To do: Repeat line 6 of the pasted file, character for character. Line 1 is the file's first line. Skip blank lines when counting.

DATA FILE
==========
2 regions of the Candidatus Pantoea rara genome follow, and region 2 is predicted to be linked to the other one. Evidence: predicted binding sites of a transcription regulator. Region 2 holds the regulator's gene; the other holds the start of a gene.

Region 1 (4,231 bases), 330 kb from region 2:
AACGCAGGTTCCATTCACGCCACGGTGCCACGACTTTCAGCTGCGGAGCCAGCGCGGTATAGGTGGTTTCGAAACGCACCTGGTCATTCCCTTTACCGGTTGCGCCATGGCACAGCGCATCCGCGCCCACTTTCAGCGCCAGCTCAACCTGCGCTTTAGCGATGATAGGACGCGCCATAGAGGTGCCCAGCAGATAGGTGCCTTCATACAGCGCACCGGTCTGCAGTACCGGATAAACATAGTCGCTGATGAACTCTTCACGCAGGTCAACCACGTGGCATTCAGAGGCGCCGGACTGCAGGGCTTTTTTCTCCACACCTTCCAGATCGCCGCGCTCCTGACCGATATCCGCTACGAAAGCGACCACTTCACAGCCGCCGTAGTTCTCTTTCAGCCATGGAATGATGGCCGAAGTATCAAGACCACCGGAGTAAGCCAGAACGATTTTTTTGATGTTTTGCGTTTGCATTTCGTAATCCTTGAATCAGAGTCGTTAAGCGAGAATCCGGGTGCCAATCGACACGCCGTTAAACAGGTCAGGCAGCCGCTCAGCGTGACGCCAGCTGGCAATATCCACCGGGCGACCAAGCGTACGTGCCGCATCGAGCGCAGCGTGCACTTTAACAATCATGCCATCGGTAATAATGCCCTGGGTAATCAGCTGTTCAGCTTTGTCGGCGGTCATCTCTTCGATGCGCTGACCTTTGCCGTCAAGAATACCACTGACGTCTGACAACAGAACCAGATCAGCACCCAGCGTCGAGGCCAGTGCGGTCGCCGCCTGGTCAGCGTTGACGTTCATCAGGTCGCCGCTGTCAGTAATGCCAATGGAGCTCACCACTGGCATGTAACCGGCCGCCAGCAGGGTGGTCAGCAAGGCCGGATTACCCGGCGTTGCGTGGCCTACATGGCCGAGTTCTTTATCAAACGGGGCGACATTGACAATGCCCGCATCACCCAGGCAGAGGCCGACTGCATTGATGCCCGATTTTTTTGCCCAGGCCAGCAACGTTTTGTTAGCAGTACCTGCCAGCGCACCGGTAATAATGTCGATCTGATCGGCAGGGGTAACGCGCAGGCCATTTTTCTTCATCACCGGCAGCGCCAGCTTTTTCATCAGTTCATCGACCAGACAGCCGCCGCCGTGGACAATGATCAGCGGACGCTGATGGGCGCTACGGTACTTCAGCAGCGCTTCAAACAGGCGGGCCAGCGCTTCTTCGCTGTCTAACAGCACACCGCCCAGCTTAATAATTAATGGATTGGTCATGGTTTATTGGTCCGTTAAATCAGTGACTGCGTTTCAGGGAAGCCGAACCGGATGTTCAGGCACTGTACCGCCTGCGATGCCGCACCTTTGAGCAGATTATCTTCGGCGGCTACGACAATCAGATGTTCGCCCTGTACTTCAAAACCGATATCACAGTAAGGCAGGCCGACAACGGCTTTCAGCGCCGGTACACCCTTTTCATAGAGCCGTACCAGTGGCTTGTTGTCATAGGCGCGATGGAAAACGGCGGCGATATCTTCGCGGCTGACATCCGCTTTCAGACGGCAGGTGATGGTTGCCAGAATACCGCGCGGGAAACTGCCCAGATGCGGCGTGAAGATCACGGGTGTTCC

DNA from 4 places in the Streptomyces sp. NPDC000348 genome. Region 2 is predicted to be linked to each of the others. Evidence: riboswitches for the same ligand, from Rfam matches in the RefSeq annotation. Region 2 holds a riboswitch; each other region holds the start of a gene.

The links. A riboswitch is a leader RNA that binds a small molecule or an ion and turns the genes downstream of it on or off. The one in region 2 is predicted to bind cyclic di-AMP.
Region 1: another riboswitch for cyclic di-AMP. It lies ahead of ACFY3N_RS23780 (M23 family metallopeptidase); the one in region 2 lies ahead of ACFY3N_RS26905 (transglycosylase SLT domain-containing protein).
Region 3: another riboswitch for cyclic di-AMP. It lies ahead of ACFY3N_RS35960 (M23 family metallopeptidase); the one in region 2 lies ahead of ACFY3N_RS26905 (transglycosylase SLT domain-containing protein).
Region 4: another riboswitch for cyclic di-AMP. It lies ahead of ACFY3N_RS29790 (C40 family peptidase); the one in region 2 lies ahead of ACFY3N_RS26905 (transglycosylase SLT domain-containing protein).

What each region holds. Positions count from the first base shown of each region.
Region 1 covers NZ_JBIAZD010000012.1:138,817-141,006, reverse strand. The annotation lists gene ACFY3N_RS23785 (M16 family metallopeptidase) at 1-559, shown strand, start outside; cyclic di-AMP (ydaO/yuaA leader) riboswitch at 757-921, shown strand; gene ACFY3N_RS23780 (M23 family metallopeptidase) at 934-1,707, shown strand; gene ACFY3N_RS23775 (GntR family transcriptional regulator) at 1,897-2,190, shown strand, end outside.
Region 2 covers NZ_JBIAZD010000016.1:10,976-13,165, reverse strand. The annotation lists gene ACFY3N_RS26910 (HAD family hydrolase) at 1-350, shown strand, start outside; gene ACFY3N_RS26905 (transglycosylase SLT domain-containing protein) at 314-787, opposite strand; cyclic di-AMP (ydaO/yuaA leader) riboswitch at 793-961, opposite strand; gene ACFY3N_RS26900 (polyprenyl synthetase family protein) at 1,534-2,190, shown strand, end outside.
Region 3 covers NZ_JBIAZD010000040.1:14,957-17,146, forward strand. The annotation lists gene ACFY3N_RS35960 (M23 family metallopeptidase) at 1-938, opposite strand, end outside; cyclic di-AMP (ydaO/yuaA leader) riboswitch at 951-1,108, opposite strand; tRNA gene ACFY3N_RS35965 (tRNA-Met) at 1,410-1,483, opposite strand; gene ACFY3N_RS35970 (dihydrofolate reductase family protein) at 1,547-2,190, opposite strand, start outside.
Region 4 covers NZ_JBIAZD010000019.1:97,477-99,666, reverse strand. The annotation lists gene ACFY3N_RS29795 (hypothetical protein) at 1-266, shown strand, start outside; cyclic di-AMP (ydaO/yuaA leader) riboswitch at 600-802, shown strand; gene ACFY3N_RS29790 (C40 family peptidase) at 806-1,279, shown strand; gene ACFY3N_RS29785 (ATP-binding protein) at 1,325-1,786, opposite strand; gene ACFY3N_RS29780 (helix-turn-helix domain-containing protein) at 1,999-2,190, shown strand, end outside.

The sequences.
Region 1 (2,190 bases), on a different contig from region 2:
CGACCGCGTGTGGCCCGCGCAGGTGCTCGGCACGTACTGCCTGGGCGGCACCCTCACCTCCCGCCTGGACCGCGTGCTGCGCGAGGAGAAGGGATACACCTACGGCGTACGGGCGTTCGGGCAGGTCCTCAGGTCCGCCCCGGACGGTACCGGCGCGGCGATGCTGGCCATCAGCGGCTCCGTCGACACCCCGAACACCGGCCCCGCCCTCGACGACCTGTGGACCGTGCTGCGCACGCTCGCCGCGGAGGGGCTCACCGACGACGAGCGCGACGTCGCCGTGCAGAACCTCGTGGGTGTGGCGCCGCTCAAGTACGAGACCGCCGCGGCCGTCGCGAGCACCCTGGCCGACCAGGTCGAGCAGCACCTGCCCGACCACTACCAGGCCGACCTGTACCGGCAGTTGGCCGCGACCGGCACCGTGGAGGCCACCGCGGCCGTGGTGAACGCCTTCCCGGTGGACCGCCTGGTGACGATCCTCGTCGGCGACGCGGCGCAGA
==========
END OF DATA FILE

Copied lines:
Region 1: another riboswitch for cyclic di-AMP. It lies ahead of ACFY3N_RS23780 (M23 family metallopeptidase); the one in region 2 lies ahead of ACFY3N_RS26905 (transglycosylase SLT domain-containing protein).